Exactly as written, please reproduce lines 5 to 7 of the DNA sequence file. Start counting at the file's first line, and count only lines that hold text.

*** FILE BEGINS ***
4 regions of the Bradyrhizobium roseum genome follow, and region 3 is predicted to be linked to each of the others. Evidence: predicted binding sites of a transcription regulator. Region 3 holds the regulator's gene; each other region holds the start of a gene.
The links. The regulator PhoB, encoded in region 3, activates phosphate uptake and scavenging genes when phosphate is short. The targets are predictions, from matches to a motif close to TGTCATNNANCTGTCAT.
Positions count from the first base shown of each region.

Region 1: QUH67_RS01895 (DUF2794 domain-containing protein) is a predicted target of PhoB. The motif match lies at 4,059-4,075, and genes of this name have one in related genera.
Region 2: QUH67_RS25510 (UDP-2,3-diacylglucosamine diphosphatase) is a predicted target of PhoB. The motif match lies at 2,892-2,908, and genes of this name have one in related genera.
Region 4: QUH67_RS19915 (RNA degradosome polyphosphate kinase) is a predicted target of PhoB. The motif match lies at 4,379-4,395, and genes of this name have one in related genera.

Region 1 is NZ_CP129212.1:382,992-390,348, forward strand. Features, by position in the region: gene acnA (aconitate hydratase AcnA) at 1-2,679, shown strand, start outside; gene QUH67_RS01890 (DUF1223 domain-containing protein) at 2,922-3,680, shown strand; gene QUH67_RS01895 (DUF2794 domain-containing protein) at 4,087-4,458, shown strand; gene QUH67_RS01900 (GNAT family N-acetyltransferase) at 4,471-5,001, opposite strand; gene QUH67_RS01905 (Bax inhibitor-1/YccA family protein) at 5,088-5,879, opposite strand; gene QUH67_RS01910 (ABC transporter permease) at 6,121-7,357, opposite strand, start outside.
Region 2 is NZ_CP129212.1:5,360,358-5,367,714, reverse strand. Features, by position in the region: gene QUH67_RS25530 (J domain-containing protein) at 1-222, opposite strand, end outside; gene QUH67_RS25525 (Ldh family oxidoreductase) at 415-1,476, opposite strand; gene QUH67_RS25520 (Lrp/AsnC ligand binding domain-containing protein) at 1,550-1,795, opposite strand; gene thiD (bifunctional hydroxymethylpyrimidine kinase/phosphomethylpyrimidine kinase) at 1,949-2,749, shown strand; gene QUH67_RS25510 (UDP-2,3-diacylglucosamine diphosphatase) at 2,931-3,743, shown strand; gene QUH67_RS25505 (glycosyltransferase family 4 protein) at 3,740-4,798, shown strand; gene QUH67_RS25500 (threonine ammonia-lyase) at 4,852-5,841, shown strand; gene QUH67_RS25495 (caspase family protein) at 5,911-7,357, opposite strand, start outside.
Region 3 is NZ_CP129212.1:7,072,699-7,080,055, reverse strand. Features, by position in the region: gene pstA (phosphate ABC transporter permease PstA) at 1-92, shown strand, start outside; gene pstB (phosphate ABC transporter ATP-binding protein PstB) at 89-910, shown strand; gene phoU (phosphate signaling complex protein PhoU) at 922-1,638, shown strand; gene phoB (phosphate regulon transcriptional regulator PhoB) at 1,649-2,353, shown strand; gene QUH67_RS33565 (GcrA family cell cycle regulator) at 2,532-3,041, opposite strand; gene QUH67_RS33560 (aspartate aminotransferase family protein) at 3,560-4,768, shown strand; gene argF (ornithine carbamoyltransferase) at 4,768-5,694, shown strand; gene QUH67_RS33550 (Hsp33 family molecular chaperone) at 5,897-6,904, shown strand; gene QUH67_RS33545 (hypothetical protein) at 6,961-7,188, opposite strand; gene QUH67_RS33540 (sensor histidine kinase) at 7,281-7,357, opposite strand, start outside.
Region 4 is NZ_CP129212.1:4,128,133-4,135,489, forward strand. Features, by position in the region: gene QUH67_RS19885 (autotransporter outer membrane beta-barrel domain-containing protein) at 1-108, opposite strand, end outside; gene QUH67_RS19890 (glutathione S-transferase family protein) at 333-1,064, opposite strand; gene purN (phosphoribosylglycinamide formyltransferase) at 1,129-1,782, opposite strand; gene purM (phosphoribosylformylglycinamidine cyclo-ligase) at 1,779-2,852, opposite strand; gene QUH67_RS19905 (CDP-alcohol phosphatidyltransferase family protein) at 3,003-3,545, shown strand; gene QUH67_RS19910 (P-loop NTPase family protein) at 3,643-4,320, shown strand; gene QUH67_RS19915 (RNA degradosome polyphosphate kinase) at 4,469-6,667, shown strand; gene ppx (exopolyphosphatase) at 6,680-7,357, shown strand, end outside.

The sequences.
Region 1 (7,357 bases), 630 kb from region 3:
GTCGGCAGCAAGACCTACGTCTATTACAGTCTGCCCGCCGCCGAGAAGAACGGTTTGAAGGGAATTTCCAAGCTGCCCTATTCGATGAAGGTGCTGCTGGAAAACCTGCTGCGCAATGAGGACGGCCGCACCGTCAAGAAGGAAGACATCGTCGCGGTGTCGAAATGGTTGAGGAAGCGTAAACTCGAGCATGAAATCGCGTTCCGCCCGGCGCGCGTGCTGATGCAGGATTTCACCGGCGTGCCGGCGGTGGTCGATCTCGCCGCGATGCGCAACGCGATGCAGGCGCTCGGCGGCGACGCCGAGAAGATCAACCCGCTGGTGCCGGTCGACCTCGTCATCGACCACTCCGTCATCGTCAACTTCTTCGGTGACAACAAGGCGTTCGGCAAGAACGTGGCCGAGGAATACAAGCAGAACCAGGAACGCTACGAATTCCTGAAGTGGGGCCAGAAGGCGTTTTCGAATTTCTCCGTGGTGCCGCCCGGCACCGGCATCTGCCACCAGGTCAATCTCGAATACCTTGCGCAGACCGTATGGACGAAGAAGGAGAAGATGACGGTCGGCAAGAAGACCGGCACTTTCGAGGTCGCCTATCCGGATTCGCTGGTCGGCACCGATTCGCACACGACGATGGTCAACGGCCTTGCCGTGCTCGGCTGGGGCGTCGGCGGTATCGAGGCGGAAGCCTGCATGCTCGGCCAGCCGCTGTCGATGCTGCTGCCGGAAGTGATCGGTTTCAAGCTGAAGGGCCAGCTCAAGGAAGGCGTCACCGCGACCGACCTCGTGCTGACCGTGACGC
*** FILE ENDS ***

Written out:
Region 2: QUH67_RS25510 (UDP-2,3-diacylglucosamine diphosphatase) is a predicted target of PhoB. The motif match lies at 2,892-2,908, and genes of this name have one in related genera.
Region 4: QUH67_RS19915 (RNA degradosome polyphosphate kinase) is a predicted target of PhoB. The motif match lies at 4,379-4,395, and genes of this name have one in related genera.

Region 1 is NZ_CP129212.1:382,992-390,348, forward strand. Features, by position in the region: gene acnA (aconitate hydratase AcnA) at 1-2,679, shown strand, start outside; gene QUH67_RS01890 (DUF1223 domain-containing protein) at 2,922-3,680, shown strand; gene QUH67_RS01895 (DUF2794 domain-containing protein) at 4,087-4,458, shown strand; gene QUH67_RS01900 (GNAT family N-acetyltransferase) at 4,471-5,001, opposite strand; gene QUH67_RS01905 (Bax inhibitor-1/YccA family protein) at 5,088-5,879, opposite strand; gene QUH67_RS01910 (ABC transporter permease) at 6,121-7,357, opposite strand, start outside.